— Kevin Patra
1. “Ted-dy! Ted-dy!” That was the sound coming from the Mercedes-Benz Superdome on Sunday. Teddy Bridgewater won folks over in New Orleans after playing his best game in a Saints uniform. The Buccaneers (2-3) were able to hold the Saints (4-1) to just a field goal in the first quarter. After that, there was no stopping the Saints offense. Bridgewater and Michael Thomas put on a show. Early in the second, Thomas caught a pass and reached his way for a 14-yard TD to put the Saints in the lead. Then Bridgewater found tight end Jared Cook for a 9-yard TD to take a 17-10 lead into the half. In the second half, Bridgewater continued to connect with Thomas on deep passes, opening the third quarter with a 42-yard pass. Folks won’t refer to him as “10-yard Teddy” anymore. Two plays later, Ted Ginn Jr. went wide open down the middle for a 33-yard touchdown. Then the Bridgewater-Thomas connection continued in the fourth for a 12-yard TD to seal the game for the Saints. Bridgewater finished the day 26-of-34 for 314 yards and four TDs. This was the first time that Bridgewater had passed for more than 200 yards since Dec. 20, 2015, his final season as a starter with the Vikings, per NFL Research.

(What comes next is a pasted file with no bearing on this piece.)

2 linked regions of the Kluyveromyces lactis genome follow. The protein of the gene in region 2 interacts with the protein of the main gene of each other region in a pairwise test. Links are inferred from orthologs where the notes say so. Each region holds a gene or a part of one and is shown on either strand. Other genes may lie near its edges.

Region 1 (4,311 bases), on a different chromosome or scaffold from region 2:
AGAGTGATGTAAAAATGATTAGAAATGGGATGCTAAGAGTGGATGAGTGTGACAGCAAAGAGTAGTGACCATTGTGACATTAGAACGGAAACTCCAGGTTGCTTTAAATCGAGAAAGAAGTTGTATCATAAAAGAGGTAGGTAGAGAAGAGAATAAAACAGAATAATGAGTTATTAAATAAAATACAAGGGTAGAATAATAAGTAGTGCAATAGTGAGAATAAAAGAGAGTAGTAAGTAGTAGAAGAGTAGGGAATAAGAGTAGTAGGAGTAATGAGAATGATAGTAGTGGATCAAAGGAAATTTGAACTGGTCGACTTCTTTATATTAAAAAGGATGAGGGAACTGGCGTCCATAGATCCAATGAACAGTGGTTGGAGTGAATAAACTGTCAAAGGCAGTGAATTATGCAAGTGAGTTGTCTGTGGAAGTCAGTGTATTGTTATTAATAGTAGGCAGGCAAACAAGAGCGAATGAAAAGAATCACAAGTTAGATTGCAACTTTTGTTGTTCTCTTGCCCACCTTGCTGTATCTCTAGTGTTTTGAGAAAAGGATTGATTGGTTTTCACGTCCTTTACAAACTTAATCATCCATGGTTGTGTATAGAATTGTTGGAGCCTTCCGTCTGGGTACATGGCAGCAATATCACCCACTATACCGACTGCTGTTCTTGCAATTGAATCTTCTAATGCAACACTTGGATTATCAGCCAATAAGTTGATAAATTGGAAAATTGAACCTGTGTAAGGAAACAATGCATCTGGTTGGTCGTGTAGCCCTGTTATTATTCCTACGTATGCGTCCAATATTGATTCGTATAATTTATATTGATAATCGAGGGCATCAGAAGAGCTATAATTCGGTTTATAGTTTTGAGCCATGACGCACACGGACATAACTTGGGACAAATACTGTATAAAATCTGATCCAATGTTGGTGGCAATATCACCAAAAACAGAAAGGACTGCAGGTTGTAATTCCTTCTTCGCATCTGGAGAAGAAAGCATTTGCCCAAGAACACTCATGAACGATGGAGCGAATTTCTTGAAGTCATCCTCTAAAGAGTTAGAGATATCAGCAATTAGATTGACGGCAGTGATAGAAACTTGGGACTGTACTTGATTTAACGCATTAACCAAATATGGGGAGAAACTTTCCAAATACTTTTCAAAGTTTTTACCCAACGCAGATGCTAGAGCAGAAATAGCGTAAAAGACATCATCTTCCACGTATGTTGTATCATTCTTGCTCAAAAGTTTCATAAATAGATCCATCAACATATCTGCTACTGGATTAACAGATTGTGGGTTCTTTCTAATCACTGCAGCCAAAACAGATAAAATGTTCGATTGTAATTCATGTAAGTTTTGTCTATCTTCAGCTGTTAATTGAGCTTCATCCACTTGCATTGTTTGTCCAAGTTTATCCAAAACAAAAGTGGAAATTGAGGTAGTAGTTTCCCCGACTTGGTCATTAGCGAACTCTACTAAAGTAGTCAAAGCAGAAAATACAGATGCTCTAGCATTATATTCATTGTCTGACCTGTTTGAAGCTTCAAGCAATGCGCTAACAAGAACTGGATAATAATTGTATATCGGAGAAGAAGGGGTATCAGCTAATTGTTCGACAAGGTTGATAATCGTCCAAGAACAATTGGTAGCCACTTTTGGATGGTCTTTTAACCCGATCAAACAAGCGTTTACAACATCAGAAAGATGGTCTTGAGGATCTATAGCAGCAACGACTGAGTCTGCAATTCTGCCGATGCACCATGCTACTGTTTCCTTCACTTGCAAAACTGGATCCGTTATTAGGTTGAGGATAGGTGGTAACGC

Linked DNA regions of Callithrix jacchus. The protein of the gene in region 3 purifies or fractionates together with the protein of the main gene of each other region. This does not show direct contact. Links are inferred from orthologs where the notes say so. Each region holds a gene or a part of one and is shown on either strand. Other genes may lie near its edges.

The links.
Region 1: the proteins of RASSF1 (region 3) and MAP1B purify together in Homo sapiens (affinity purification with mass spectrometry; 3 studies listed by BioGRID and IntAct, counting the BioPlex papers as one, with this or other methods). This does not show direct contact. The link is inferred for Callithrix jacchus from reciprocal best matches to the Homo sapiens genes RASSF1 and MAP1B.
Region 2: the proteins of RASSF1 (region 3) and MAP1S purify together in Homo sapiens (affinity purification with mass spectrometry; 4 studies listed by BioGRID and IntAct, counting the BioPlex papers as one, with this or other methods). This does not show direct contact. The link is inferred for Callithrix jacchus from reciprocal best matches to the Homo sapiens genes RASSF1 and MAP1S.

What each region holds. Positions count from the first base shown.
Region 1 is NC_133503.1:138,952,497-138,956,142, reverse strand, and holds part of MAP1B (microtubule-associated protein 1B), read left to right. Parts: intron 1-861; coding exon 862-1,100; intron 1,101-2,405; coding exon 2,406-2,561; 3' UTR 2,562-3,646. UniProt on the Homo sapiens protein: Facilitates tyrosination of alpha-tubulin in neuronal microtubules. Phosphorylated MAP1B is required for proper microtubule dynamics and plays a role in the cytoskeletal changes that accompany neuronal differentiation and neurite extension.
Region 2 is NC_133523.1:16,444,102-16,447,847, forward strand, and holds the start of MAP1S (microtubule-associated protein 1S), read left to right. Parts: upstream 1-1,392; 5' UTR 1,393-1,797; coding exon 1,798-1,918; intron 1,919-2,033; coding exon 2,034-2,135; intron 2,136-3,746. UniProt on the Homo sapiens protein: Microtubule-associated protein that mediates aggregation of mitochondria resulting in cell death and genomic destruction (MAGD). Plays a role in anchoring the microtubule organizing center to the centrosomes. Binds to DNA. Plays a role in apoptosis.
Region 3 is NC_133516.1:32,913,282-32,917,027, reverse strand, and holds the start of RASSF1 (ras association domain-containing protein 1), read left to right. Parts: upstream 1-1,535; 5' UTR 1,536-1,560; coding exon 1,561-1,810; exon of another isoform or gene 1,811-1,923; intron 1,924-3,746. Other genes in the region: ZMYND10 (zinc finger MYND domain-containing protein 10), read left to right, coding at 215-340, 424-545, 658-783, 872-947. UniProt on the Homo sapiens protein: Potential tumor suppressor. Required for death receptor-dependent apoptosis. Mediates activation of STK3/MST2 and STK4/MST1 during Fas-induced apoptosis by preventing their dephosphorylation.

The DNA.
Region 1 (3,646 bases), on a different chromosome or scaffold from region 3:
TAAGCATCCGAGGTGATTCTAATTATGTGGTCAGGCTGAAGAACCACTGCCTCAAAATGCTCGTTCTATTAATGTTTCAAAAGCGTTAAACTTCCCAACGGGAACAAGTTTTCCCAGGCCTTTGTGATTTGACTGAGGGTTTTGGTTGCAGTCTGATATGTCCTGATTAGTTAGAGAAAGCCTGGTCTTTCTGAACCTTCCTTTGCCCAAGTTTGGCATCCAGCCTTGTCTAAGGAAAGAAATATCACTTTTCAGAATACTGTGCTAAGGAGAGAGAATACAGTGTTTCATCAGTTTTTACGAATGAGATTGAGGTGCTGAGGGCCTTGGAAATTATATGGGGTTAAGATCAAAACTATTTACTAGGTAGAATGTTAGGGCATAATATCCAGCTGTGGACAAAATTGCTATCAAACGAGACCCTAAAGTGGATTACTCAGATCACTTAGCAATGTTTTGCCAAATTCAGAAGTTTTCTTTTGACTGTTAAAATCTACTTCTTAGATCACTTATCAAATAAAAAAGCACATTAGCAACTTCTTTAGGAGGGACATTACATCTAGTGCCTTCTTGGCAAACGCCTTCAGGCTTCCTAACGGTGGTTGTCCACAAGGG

2. The Saints defense dominated the game on the other side of the ball. The secondary played great against a good passing offense. Marshon Lattimore locked down Bucs star receiver Mike Evans, holding him to zero catches on three targets the entire game. The Saints D had a field day with Jameis Winston, sacking the quarterback six times. Winston lucked out twice when the Saints had two interceptions nullified by penalties.